Sandy (not her real name) was "moved to tears" after hearing me talk about the advantages of connecting with consequential strangers--people other than family or close friends--because they give us information and insights we don't get from our loved ones, and they inspire us to try on new personas and go beyond our comfort zone.  Sandy later explained her reaction in an email:

[My tears were] about my husband. I realized when you were talking about how these consequential strangers enrich our lives that my husband (a stay-at-home dad) hasn’t taken advantage of the consequential strangers he has access to, which has led to depression. I also realized that b/c my experiences are so rich and different from his (I get to meet people like you!) that he’s missing out and I just want him to be able to share experiences and “people” with me b/c it will enrich both of us, as a couple.

Sandy's story brought to mind a point I often make about CS and marriage:  Outsiders can make a marriage stronger!  Understandably, the academic literature on marriage typically stresses the importance of mutual values and interests--the couple that does things together stays together.  Still, that doesn't preclude the fact that casual social ties outside a marriage (excluding sexual liaisons,  of course!) can also infuse a relationship with new life.  Nor does it address the reality that one person cannot be "all" to another.

Family historian Stephanie Coontz, author of Marriage, A History, explains: When women entered the workforce in the sixties, “overturning the cult of togetherness” that peaked in the 1950s, couples began to forge relationships outside the purview of marriage.  As she wrote in a New York Times op-ed piece, Too Close for Comfort:

Researchers soon found that men and women with confidants beyond the nuclear family were mentally and physically healthier than people who relied on just one other individual for emotional intimacy and support.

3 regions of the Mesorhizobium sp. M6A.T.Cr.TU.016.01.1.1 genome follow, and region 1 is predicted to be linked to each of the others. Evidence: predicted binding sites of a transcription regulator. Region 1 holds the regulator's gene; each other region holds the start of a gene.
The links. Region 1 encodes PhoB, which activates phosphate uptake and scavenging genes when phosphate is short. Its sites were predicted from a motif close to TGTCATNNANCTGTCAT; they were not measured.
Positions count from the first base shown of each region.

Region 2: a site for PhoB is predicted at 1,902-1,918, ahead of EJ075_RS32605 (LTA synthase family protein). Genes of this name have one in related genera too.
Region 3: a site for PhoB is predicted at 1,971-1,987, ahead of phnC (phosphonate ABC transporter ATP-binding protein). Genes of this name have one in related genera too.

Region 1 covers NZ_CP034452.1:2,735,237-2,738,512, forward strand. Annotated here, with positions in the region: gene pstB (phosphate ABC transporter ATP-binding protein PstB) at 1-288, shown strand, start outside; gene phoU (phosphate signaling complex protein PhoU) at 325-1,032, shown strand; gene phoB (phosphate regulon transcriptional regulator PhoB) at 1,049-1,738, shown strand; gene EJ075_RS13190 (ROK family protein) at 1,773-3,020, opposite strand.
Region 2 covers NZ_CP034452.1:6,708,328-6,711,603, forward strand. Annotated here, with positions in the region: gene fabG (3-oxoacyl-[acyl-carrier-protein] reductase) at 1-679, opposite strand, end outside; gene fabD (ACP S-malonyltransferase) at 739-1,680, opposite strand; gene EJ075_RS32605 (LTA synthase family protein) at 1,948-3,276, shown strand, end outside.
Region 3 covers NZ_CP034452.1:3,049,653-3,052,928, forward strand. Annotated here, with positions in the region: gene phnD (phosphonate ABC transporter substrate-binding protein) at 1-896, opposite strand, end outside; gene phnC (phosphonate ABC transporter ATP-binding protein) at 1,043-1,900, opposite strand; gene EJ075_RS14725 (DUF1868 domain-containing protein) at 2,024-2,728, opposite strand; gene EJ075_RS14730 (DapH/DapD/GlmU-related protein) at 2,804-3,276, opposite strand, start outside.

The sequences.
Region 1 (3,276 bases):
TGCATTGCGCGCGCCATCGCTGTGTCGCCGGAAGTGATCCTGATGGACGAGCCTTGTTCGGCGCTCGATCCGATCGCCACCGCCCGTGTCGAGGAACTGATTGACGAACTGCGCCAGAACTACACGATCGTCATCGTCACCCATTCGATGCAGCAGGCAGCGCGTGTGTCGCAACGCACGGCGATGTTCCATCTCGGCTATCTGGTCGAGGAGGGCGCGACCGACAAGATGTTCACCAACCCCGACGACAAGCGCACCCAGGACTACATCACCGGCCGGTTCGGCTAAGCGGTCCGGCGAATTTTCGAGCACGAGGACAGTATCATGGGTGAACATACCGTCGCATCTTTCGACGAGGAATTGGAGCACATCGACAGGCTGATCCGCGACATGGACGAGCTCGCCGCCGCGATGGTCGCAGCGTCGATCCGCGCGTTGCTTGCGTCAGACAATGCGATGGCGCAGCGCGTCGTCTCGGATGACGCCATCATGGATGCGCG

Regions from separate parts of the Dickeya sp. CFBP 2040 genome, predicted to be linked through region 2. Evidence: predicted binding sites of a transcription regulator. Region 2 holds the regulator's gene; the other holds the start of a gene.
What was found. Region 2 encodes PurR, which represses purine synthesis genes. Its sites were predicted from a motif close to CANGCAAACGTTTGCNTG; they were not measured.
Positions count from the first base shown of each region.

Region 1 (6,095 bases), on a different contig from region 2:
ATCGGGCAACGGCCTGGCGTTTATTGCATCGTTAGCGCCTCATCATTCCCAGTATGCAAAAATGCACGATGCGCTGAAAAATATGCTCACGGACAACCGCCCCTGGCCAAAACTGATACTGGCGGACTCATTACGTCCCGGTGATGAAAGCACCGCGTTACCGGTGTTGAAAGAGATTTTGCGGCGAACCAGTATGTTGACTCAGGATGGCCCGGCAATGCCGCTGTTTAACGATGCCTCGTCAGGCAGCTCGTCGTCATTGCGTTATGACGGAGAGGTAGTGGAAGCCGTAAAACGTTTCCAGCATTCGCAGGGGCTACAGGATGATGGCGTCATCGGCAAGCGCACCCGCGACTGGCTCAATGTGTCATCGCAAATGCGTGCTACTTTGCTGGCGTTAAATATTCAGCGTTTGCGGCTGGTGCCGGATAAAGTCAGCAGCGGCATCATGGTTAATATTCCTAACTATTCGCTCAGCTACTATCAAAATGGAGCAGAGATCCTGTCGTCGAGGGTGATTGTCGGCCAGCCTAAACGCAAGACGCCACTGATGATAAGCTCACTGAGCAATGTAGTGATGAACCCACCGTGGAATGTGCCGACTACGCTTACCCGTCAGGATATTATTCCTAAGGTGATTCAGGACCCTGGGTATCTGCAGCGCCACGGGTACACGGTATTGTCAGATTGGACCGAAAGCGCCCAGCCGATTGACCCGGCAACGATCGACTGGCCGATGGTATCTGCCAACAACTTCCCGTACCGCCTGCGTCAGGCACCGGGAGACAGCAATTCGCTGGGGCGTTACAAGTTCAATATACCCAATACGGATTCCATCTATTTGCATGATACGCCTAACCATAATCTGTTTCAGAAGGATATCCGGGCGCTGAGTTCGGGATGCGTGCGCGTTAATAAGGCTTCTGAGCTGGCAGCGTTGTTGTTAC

Rather than hunker down solely with our intimates, Coontz suggests, “we can strengthen our marriages the most by not expecting them to be our sole refuge.”

Similarly, in one of her blog entries on this site, psychologist Bella de Paulo, author of Singled Out questions the dominance of "intensive coupling" as the sole model for a good marriage.

No longer do Americans march in lockstep through a life path that begins in early adulthood with marriage, then continues through parenting and retirement and grandparenting. That path, even including an intensive version of the coupling, is still a possibility, but now it is only one of many options. In the 21st century, we have greater opportunities to create the interpersonal lives that best fit our unique sensibilities.

Sandy's arrangement with her husband is a perfect example.  She's the major breadwinner, and he's Mr. Mom.   Ask any woman who stays at home with little kids--you need other people to get through the day!

More to the point, marriage (or cohabitation) and intimacy work best when both people are individuated–there’s no merging; each knows where he or she ends and the other begins. Each has his own set of resources.  Family therapist and passionate marriage advocate David Schnarch and is fond of using a "boat" metaphor in his couples workshops:  Rather than than imagining yourself going through life in the same boat, see yourselves in separate boats going down the same river.

In short, rather that expect your romantic partner to be your "everything," as so many romantic songs suggest, take side trips with consequential strangers.  Talk to a variety of people, learn new things.  As a result, you become more interesting and more interested in others, including your partner! Then, when your boats come together, you are each stronger, more integrated, fuller.  Your side trips on the river bring novelty and new ideas into the marriage, and it stimulates the the relationship, which bodes well for your sex life, too.

I'm all in favor of intimacy and long-term relationships, but so many marriages end badly--the divorce rate still hovers around 50%.  So perhaps it's time to rethink what kind of "togetherness" actually works.   For Sandy, a "light bulb went off" when she heard about consequential strangers.  See allowed me to reprint her email to "help others" who might be struggling with similar issues.  Most important, she was able to talk to her husband about it.

It was a healthy realization for me and is something I have talked about with him since. We’re on our way…

About the Author

Melinda Blau

Journalist Melinda Blau, author of Consequential Strangers: The Power of People Who Don't Seem to Matter, researches and writes about relationships and trends.

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